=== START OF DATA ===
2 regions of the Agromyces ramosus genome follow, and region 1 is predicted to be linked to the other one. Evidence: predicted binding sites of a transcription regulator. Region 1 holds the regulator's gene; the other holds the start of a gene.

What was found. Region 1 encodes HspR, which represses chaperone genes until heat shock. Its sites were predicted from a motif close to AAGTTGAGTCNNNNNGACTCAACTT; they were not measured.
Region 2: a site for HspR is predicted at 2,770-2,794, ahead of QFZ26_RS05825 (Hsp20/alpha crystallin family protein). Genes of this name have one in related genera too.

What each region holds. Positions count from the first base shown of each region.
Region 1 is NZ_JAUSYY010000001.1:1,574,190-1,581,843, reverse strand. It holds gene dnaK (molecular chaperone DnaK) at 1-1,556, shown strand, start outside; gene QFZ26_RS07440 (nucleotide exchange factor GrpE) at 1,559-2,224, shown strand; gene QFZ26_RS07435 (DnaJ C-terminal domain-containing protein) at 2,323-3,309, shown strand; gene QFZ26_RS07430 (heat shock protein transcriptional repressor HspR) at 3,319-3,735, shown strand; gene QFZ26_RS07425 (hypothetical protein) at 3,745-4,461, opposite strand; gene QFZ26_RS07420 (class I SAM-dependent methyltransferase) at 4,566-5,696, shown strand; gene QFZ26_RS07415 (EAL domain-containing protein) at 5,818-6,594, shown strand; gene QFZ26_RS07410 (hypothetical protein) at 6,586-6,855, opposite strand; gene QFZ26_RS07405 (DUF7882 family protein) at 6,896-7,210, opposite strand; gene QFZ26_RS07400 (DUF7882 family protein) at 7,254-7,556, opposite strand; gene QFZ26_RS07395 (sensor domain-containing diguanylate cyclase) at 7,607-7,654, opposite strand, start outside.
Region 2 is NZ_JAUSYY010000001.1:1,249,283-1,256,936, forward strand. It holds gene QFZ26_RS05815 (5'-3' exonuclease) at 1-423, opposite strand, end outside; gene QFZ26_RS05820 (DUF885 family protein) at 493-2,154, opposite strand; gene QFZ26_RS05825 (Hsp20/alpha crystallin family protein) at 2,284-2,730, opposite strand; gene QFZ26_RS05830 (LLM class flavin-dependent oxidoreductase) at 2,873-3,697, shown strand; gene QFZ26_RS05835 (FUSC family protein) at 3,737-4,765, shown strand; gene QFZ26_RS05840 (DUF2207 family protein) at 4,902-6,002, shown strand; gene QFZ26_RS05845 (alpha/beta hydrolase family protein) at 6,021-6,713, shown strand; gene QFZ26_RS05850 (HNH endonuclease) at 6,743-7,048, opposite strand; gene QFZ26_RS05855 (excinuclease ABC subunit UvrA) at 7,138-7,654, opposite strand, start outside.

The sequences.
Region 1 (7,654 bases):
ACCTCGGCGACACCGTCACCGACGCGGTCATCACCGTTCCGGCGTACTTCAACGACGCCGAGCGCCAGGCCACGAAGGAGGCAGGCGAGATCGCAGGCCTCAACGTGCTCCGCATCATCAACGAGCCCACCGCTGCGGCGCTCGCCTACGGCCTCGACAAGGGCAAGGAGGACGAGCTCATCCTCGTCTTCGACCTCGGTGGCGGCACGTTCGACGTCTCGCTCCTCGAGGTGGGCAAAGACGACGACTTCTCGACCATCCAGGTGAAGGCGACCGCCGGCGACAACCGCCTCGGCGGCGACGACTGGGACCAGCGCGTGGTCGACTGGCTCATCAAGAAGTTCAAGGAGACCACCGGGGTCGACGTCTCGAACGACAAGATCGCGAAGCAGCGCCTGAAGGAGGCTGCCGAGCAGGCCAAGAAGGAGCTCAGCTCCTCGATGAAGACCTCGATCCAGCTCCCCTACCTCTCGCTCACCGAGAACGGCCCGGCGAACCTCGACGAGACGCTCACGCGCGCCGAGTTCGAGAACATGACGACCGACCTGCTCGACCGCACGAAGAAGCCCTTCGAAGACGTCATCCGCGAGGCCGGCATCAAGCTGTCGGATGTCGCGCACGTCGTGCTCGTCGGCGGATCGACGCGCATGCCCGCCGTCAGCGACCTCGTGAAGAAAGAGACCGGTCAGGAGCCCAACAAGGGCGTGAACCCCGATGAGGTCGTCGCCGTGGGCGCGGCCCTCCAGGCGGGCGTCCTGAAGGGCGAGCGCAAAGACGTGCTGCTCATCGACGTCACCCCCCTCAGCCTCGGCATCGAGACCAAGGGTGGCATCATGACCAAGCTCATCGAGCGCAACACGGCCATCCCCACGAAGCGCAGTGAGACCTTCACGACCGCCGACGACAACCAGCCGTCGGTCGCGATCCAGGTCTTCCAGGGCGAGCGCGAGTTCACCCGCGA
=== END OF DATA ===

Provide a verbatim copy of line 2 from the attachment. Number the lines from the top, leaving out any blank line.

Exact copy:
What was found. Region 1 encodes HspR, which represses chaperone genes until heat shock. Its sites were predicted from a motif close to AAGTTGAGTCNNNNNGACTCAACTT; they were not measured.